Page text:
I fear our president's hubris may be fueling terrorism more than extinguishing it; that he may be putting America more at risk than he is keeping it safe. He's losing all credibility with Congress and with his constituents. Because of his actions, when I think of him walking around the White House brainstorming ways to police the world, my delusional brain creates flashing images of a Big Bird-slipper-wearing monkey in G.I. Joe pajamas trying to flick a Zippo while chasing a gallon of propane that's rolling down the West Wing. I'm sure I'm not alone. (Keep the letters coming, folks.)

I'm embarrassed that after nine months of touting the credibility of the Iraq Study Group members, our president scoffed at their conclusions. I laughed out loud when Bush said the panel's proposals were "very interesting," because that is the same thing I said to my neighbor's 4-year-old son when he brought me a rock and said, "This is my friend, Rocky."

I'm sorry that Bush hasn't the capacity to see that he is directly responsible for having servicemen and servicewomen in conflicts around the world, that he's responsible for pushing the big, red button that dropped bombs on Baghdad on March 20, 2003, and that the nearly 3,000 murdered troops and 30,000 permanently wounded are both results of his radical, pre-eminent foreign policies.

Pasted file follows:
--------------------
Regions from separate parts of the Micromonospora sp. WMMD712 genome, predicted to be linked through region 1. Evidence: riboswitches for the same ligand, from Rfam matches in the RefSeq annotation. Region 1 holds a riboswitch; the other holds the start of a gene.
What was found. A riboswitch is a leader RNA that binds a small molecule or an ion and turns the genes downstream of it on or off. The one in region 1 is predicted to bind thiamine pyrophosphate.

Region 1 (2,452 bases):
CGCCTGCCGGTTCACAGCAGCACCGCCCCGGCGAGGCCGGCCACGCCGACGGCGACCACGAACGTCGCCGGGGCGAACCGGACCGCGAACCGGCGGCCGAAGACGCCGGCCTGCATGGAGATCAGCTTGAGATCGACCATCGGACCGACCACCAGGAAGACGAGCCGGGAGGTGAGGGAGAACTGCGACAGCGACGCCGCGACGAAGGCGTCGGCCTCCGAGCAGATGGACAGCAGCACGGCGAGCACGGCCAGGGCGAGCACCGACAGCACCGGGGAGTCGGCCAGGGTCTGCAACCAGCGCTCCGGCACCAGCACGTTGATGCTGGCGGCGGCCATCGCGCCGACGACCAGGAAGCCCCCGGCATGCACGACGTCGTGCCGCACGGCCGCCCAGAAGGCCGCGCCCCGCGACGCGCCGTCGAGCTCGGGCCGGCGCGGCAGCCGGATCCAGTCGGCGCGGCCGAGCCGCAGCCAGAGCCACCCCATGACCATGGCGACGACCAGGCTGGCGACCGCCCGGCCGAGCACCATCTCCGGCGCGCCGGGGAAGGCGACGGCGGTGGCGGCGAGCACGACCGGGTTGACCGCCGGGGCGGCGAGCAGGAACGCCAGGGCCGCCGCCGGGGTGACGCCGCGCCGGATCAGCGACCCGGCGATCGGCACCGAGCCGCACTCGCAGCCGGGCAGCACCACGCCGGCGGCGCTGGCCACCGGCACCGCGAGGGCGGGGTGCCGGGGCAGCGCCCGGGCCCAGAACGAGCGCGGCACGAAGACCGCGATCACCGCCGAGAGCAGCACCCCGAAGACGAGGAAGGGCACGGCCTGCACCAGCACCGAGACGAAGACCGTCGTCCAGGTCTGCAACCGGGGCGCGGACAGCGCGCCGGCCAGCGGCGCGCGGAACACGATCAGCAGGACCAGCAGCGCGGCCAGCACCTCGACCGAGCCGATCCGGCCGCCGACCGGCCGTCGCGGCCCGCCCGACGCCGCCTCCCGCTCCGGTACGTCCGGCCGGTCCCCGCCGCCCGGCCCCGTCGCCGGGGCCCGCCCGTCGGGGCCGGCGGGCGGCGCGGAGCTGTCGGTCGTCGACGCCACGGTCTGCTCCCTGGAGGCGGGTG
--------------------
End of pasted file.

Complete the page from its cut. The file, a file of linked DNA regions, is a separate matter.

Perhaps I'm crazy, which would explain the G.I. Joe monkey delusions, because I want Bush to talk with our "enemy" to try and resolve conflicts to which he is contributing.

But consider this, not one of the terrorist hijackers in the Sept. 11, 2001, attacks was from Iraq, Iran or Afghanistan. The majority was from Saudi Arabia. So consider this, but while doing so remember the war on terrorism was Bush's slogan for finding those responsible for Sept. 11: if our enemies are the terrorists responsible for Sept. 11, and the terrorists responsible were Saudis, then Saudis would be our enemy. To my surprise, we continue to be "partners" with Saudi Arabia, yet we're unwilling to do the same with Iran. Why? Because the Iranian president is crazy? I don't know about you, but to me that just sounds, well, plumb crazy.

The Iraq panel wrote, "… It is our view that, in diplomacy, a nation can and should engage its adversaries and enemies to try and resolve conflicts and differences consistent with its own interests."

John F. Kennedy, at his inaugural address in Washington Jan. 20, 1961, said, "Let us never negotiate out of fear. But let us never fear to negotiate."

And later in the address he said, "Let both sides explore what problems unite us instead of belaboring those problems which divide us."

I ask, as a patriot in its truest form - as a critic and watchdog, that Mr. Bush recognize his influence in the conflicts dividing the Middle East.

And I ask that he consider this phrase, a different take on the words of Malcolm X: "You can't hate the tree and not hate the roots."